On Monday, he put on his froggy overalls and froggy hardhat and went to the construction site, where he worked helping put up a hi-rise office building. His construction buddies weren’t real friends, but they didn’t make fun of him. They saw how excited he was and asked what was up. Over a lunch of grilled cheese and flies, he told them what had happened, but they didn’t believe him.

Meanwhile, the chameleon was called into the manager’s office.
“Lindsay, we love you, you’ve got great energy and a great work ethic, but you’re obviously having some difficulties as a card dealer and your sticky hands didn’t help you much at the craps or roulette tables.”
“Mr. Toad, I love working here, I love the people and dealing with all the customers. Is there some way I could stay on?”
“Well, I have an idea. The main gambling hall has a high ceiling and whenever a light bulb burns out, we have to bring in a huge ladder to change it.”
“I know, people always get distracted and stop gambling.”
“Right, Lindsay, and when people stop gambling...”
“We lose money.”
“Exactly, so here’s my idea--can you climb?”
“Sure, Mr. Toad, I’m a chameleon!”
“So instead of bringing the big ladder onto the floor and disrupting the customers, you can go up and change the bulbs.”
“Well, that’s great Mr. Toad, but that doesn’t happen too often. You would pay me just for that?”
“Lindsay, that’s only half my idea. I know how great you are with the customers and how much you enjoy dealing with them. I’m going to keep you on the floor as a cocktail waitress. With your tacky hands, you’ll never drop a tray of drinks. What do you think?”

On Wednesday night, already early in the week, the purple frog went back to the casino to look for her. He went straight to the poker table, but she wasn’t there. He raced all around the casino looking for her but he didn’t recognize her because she was wearing her cocktail waitress uniform and her skin matched the plaid skirt. There were other chameleons working there too, so he couldn’t exactly ask after her in particular.

He left, dejected, and stopped at the ice cream parlor to temper his panic with a root beer float with flies on top. He’d never been able to afford such luxuries before because he always gambled his money away. At work his buddies asked him how things were going with his chick. “She’s not a chick, she’s a woman!”

On the weekend, he went back to the casino, hoping to see her, and for once pessimistic. He meandered around, not gambling, just searching for her. No luck. He went to the bar to drown his sorrows in a root beer float. The bartender saw how downtrodden he was and asked him what was going on.
“I can’t find this woman who actually seems to like me for who I am.”
“That’s tough buddy. How about I toss some sugared flies on top of your float, gratis?”
“Yeah, sure, whatever…”

Lindsay, still plaid, came up to the bar.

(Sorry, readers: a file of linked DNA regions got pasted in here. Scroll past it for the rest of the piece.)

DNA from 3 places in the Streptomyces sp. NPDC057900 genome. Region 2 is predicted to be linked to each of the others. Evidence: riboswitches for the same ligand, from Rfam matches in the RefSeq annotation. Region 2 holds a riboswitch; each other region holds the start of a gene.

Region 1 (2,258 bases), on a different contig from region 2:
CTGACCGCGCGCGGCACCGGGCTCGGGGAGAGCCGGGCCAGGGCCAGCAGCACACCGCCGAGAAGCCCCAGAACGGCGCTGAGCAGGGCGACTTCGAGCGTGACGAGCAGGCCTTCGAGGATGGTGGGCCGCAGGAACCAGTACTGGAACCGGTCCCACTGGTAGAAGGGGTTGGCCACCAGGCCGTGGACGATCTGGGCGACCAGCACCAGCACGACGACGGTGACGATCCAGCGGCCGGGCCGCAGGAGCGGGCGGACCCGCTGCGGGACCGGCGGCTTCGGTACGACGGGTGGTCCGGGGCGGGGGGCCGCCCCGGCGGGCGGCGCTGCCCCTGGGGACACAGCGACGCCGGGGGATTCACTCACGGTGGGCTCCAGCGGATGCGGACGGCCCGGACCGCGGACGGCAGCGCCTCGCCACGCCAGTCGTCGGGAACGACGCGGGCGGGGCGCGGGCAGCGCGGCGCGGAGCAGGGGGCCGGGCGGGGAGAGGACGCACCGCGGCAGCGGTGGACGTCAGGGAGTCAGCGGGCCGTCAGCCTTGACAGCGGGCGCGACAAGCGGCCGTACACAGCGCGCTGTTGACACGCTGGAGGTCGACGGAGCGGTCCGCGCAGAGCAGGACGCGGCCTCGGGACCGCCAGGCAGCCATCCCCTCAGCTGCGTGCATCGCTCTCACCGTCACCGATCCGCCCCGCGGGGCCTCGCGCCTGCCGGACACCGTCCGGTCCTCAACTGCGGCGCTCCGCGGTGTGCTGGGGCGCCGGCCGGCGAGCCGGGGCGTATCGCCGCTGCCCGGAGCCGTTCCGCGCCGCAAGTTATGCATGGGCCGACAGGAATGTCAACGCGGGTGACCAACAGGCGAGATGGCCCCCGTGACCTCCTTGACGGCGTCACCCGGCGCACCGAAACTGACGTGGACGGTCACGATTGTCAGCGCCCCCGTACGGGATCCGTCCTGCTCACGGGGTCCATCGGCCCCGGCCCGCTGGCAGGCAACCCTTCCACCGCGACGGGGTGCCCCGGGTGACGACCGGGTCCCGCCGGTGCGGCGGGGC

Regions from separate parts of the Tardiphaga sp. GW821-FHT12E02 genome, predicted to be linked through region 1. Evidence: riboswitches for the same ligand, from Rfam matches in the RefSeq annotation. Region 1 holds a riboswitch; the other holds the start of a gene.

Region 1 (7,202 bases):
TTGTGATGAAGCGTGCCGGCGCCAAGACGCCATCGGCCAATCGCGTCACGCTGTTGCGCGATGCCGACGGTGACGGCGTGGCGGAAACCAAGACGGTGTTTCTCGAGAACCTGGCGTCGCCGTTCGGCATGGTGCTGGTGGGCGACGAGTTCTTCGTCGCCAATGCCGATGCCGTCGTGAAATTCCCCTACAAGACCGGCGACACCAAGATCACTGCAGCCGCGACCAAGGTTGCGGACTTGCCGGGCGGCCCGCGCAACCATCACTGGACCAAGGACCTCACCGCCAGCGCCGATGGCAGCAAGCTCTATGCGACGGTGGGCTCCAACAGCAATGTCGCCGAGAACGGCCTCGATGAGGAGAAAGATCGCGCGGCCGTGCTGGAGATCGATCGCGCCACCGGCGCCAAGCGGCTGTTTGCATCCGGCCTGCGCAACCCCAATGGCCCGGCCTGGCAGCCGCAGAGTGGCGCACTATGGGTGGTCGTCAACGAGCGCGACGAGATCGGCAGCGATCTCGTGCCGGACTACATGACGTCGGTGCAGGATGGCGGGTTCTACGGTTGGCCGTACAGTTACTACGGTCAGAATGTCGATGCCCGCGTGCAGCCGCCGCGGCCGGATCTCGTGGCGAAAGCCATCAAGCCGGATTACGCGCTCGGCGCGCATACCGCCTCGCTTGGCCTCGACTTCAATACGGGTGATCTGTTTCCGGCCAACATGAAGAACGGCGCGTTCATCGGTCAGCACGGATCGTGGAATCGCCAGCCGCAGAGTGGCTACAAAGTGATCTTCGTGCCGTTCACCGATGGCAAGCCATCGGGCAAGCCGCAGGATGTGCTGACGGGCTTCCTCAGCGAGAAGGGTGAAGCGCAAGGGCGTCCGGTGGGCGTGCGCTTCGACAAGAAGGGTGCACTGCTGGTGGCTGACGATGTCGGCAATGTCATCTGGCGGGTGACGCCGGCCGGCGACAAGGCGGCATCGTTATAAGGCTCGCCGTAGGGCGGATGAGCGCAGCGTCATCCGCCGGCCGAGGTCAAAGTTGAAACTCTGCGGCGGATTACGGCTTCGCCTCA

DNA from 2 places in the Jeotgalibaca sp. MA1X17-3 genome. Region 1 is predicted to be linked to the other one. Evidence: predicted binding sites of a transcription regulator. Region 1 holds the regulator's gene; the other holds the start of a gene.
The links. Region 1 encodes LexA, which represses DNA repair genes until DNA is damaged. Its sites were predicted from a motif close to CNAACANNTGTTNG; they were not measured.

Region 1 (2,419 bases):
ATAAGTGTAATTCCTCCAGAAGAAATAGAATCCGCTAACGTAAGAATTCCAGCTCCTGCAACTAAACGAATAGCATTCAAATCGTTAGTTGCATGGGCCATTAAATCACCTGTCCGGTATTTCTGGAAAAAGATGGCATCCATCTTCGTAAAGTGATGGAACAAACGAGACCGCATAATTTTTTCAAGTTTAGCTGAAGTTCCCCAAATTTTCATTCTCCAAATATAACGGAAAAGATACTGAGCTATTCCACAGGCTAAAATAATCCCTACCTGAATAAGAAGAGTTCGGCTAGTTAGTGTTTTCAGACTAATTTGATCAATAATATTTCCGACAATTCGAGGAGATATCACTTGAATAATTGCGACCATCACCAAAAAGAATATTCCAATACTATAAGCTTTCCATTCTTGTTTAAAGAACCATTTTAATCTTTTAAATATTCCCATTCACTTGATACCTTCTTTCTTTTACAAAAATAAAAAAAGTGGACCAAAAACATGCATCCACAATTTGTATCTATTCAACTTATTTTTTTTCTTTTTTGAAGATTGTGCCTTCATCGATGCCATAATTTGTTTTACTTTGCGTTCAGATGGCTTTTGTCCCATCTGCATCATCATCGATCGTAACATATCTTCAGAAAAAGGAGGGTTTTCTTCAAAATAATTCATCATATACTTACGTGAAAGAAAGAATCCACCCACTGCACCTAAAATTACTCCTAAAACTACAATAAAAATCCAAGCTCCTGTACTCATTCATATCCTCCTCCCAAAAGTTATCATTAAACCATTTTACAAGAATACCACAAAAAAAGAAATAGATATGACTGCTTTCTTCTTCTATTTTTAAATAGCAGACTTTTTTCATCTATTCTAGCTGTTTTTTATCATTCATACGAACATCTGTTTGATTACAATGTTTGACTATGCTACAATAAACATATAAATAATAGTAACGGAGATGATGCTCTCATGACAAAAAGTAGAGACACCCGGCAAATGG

“Hey, Max, we need a Shirley Temple; a Reptile with Diet Dew; an Islay, neat; and a Red Frog."
Just then, she noticed the purple frog staring into his drink.
“Speak of the devil! So are you going tell me how you turned purple?”
“That’s a personal question; I never tell on the first- HEY! Hi!”
“It’s good to see you around here again. I can’t talk now, I have to finish serving these drinks, but I finish my shift in three hours, maybe we can go get some coffee and cricket biscotti.”
The purple frog, easily excitable but usually clearheaded, said “That’s great, but I don’t want to risk losing you again. Would you mind writing down your name and number?”
She laughed and wrote down her information on a napkin.

Over coffee our fuchsia frog told her how he turned purple. His mother had been swimming around her little pond, doing her pregnant froggy water yoga. An inordinately lost octopus, in its stress and confusion, let loose a cloud of ink just as the mother was laying her eggs. Octopus ink isn’t very good for froggy eggs and she lost most of them. Instead of thousands, only a few hundred survived, including our purple protagonist, all indelibly violet-hued.

All the purple brothers and sisters went there separate ways, the purple population explosion having disrupted the sensitive politics of the little pond. Every ten years, they had a reunion. At the next one, our froggy brought his chameleon bride.

Wednesday, October 27, 2010

Sunday in the park without George

Now that the chagim are over, I'd been hoping to get back in the saddle, but it's hard to get motivated, so T. offered to borrow her friend's bike and come along for a jaunt. It was my longest ride yet, all the way down to 120th St. and back up to Dyckman, and a great day on the river. We keep grabbing the nice-weather days because winter's coming and we think it'll be the last one for a while, but they keep coming. Go Global Warming!